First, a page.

“Double, double, toil and trouble; fire burn and caldron bubble.” (IV, i, 10-11) Speaker: WitchesContext: Hecate scolded the witches for giving Macbeth prophecies without her so they plan to make him overconfidentMeaning: Double the trouble of Macbeth and double it again. Theme: Nature v. Unnatural
“…for none of woman born shall harm Macbeth” (IV, i, 80-81) Speaker: Apparition (Bloody child)Context: Macbeth went to seek out the witchesMeaning: No one who is born of a woman will kill MacbethTheme: Order v. Disorder
Macbeth shall never vanquished be until Great Birnam Wood to high Dunsinane Hill Shall come against him” (IV, i, 92-94) Speaker: Apparition (Child w/ tree and crown)Context: The third prophecy Macbeth receives in his second visit with the witches Meaning: Macbeth won’t die until the woods outside his castle come to fight himTheme: Order v. Disorder
“…from this moment the very firstlings of my heart shall be the firstlings of my hand.” (IV, i 147-148) Speaker: MacbethContext: Macbeth was just told that Macduff went to EnglandMeaning: I will act on the first ideas that pop in my head (I don’t want to miss anyone like this again)Theme: Manliness v. Cowardice
“…When our actions do not, our fears make us traitors” (IV, ii, 3-4) Speaker: Lady MacduffContext: Lady Macduff is asking Ross why Macduff fled to EnglandMeaning: Macduff running away is making him seem like a traitor; Fear can make someone as guilty as their actionsTheme: Manliness v. Cowardice?
“I must also feel it as man…” (IV, iii, 221) Speaker: MacduffContext: Macduff just received news that his wife and children are dead. Malcolm said that he should use this as vengeanceMeaning: I must mournTheme: Manliness v. Cowardice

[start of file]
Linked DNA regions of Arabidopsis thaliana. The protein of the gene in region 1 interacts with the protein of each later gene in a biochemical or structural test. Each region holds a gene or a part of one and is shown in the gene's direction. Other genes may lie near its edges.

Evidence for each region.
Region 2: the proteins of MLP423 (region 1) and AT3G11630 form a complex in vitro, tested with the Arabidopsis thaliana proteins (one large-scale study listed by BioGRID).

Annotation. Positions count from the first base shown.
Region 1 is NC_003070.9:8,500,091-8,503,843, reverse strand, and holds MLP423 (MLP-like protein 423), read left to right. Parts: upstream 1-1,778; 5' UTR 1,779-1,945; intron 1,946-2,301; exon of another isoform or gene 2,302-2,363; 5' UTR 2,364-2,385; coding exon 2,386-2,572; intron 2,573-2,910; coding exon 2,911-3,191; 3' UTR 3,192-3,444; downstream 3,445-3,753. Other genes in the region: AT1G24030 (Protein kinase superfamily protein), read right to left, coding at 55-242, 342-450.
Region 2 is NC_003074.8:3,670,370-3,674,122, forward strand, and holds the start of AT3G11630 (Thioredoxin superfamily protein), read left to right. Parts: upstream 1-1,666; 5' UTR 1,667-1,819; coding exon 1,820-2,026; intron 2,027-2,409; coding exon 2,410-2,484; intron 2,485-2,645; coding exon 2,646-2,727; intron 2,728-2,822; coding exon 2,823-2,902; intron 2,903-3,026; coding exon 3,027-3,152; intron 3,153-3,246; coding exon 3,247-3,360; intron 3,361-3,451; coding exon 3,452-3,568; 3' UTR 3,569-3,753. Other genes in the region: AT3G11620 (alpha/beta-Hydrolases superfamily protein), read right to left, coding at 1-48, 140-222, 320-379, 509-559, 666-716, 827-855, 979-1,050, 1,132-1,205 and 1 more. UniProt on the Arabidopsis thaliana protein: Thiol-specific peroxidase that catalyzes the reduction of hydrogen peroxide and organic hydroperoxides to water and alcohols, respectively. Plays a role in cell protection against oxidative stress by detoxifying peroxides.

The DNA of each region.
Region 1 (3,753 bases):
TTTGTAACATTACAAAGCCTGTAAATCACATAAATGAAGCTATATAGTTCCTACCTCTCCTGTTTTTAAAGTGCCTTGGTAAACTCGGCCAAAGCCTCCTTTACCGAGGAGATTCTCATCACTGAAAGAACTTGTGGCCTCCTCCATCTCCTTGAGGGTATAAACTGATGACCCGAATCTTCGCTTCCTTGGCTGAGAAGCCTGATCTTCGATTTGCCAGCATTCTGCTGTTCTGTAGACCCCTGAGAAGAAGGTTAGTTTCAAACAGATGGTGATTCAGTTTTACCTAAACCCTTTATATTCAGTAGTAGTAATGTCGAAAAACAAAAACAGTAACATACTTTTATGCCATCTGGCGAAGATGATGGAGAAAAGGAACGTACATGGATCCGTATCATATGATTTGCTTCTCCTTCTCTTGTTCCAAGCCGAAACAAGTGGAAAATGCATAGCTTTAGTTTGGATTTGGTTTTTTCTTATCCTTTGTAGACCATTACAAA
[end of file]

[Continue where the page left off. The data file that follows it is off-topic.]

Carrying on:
“The night is long that never found a day.” (IV, iii, 240) Speaker: MalcolmContext: After Macduff found out that his wife and children were killed, Malcolm is encouraging him to use his anger to bring revenge to Macbeth, and he tells Macduff that it is time to find and kill Macbeth.Meaning: The army is ready; A new day will rise soon and we can go get revenge on Macbeth. Theme: Appearance v. Reality?
“What, will these hands ne’er be clean?” (V, i, 38) Speaker: Lady MacbethContext: After hearing about the murder of MacDuff’s family she starts to sleepwalk and talk in her sleep. Meaning: After Macbeth killed the king Lady Macbeth told him to wash his hand and it will be over, but really the deed is done and it can not be taken back or fixedTheme: Madness v. Sanity
“Unnatural deeds do breed unnatural troubles.” (V, i, 62-63) Speaker: DoctorContext: The doctor talking to the gentlewoman after he observes Lady Macbeth sleepwalking/talkingMeaning: Unnatural acts will cause supernatural things to happenTheme: Natural v. Unnatural